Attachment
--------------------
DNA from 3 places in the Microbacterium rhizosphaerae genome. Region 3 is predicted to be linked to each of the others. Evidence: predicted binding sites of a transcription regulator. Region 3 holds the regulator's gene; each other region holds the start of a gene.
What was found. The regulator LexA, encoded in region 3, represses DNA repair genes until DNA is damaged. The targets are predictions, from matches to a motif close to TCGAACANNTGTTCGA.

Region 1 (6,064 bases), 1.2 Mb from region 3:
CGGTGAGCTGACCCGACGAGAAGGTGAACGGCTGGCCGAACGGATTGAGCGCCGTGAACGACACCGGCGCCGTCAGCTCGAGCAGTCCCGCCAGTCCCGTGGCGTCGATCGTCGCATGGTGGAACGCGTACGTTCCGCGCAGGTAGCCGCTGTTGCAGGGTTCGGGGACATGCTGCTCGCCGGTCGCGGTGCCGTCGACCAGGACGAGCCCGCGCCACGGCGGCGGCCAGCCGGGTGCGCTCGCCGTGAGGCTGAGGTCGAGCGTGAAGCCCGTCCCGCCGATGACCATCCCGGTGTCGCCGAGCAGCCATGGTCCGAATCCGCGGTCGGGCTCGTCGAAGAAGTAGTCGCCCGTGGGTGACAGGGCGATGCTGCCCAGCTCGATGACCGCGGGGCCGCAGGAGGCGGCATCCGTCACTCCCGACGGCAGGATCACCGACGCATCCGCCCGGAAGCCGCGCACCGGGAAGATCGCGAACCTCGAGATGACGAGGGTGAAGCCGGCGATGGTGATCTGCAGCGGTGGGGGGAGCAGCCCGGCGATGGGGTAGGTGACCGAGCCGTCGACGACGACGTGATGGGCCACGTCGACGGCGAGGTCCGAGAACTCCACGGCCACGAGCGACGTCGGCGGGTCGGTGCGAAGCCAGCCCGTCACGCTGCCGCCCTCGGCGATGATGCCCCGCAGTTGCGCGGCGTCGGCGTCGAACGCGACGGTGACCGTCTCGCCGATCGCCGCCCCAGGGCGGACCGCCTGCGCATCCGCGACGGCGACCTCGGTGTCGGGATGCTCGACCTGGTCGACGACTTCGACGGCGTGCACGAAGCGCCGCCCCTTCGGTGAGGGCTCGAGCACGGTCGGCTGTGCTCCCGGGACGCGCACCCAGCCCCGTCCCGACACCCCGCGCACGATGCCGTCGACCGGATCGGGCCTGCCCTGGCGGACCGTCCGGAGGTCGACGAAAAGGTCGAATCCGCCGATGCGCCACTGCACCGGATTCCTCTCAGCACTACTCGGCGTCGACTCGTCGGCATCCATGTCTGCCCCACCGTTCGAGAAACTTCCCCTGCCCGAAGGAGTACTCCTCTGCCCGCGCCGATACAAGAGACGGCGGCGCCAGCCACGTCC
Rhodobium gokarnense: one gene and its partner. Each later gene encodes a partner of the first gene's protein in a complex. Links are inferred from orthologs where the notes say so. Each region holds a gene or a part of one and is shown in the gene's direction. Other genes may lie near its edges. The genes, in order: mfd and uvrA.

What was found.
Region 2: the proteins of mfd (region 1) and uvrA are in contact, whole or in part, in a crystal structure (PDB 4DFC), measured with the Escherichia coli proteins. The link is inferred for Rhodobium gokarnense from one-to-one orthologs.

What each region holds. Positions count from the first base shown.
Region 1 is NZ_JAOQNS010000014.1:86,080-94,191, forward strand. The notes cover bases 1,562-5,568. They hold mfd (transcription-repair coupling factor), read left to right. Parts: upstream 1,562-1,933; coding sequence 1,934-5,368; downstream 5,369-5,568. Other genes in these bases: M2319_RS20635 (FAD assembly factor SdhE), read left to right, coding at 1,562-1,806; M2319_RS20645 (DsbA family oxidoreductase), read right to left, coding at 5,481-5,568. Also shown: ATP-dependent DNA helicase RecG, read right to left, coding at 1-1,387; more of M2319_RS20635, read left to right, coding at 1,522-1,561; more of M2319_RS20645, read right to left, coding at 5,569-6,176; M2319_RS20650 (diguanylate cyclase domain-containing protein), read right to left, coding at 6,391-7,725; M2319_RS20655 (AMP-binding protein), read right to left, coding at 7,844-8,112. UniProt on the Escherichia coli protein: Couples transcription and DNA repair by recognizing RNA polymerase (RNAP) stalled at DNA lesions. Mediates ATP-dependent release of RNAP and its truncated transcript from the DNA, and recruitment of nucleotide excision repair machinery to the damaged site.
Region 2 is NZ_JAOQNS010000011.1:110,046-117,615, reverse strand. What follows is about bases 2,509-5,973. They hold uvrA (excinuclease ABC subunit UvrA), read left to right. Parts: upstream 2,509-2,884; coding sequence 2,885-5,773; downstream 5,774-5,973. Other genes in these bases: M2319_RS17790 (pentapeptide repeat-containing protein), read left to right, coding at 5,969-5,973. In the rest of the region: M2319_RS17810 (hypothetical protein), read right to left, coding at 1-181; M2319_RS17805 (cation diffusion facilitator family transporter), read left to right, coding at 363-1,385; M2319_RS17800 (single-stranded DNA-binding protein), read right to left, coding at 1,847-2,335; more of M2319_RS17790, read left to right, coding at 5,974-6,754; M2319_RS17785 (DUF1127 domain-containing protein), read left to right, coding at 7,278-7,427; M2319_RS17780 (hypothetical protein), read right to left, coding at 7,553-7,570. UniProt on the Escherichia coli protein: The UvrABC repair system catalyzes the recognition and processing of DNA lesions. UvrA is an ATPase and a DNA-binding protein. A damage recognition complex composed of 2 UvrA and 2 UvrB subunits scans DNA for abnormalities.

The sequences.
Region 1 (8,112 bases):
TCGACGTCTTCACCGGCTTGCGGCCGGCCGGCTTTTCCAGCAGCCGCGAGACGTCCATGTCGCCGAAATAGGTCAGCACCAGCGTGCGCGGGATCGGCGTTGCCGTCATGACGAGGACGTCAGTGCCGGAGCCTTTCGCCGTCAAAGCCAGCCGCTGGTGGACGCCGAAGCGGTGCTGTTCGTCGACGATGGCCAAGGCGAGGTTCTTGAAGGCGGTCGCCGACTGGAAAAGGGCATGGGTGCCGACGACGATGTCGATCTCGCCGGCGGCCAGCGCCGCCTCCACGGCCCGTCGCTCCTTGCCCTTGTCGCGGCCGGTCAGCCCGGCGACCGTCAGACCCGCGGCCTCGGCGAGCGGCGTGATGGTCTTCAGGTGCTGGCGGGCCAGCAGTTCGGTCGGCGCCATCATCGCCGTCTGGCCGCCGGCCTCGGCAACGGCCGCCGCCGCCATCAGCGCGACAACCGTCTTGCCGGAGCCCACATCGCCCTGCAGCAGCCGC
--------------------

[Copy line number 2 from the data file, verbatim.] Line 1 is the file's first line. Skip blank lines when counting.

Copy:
What was found. The regulator LexA, encoded in region 3, represses DNA repair genes until DNA is damaged. The targets are predictions, from matches to a motif close to TCGAACANNTGTTCGA.